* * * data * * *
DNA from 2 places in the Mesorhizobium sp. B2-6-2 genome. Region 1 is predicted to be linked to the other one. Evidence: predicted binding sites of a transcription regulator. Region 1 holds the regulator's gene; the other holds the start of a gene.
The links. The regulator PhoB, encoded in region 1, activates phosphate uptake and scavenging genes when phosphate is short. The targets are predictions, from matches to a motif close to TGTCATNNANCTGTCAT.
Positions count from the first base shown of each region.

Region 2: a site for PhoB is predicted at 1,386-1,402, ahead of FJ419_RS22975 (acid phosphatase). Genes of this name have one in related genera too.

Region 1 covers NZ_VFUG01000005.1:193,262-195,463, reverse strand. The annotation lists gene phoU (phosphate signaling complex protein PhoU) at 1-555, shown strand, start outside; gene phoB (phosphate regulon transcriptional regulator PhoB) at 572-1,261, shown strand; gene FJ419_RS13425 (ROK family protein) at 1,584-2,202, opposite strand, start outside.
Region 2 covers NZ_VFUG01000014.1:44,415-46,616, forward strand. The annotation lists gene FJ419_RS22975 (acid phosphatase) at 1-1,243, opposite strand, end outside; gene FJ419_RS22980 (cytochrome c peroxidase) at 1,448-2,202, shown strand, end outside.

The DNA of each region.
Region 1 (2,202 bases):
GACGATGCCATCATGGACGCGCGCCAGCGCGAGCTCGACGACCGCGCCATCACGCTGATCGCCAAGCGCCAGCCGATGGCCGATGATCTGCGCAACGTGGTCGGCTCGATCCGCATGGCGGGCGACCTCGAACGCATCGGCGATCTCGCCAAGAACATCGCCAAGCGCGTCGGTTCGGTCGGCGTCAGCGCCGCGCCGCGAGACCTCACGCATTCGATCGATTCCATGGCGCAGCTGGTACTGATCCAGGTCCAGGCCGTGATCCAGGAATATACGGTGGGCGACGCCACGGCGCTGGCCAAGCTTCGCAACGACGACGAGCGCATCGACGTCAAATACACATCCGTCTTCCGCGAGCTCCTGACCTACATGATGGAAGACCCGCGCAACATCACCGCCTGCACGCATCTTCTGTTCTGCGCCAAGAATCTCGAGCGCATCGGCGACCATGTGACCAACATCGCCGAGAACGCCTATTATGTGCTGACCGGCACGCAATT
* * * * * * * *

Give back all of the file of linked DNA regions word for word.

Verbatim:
DNA from 2 places in the Mesorhizobium sp. B2-6-2 genome. Region 1 is predicted to be linked to the other one. Evidence: predicted binding sites of a transcription regulator. Region 1 holds the regulator's gene; the other holds the start of a gene.
The links. The regulator PhoB, encoded in region 1, activates phosphate uptake and scavenging genes when phosphate is short. The targets are predictions, from matches to a motif close to TGTCATNNANCTGTCAT.
Positions count from the first base shown of each region.

Region 2: a site for PhoB is predicted at 1,386-1,402, ahead of FJ419_RS22975 (acid phosphatase). Genes of this name have one in related genera too.

Region 1 covers NZ_VFUG01000005.1:193,262-195,463, reverse strand. The annotation lists gene phoU (phosphate signaling complex protein PhoU) at 1-555, shown strand, start outside; gene phoB (phosphate regulon transcriptional regulator PhoB) at 572-1,261, shown strand; gene FJ419_RS13425 (ROK family protein) at 1,584-2,202, opposite strand, start outside.
Region 2 covers NZ_VFUG01000014.1:44,415-46,616, forward strand. The annotation lists gene FJ419_RS22975 (acid phosphatase) at 1-1,243, opposite strand, end outside; gene FJ419_RS22980 (cytochrome c peroxidase) at 1,448-2,202, shown strand, end outside.

The DNA of each region.
Region 1 (2,202 bases):
GACGATGCCATCATGGACGCGCGCCAGCGCGAGCTCGACGACCGCGCCATCACGCTGATCGCCAAGCGCCAGCCGATGGCCGATGATCTGCGCAACGTGGTCGGCTCGATCCGCATGGCGGGCGACCTCGAACGCATCGGCGATCTCGCCAAGAACATCGCCAAGCGCGTCGGTTCGGTCGGCGTCAGCGCCGCGCCGCGAGACCTCACGCATTCGATCGATTCCATGGCGCAGCTGGTACTGATCCAGGTCCAGGCCGTGATCCAGGAATATACGGTGGGCGACGCCACGGCGCTGGCCAAGCTTCGCAACGACGACGAGCGCATCGACGTCAAATACACATCCGTCTTCCGCGAGCTCCTGACCTACATGATGGAAGACCCGCGCAACATCACCGCCTGCACGCATCTTCTGTTCTGCGCCAAGAATCTCGAGCGCATCGGCGACCATGTGACCAACATCGCCGAGAACGCCTATTATGTGCTGACCGGCACGCAATT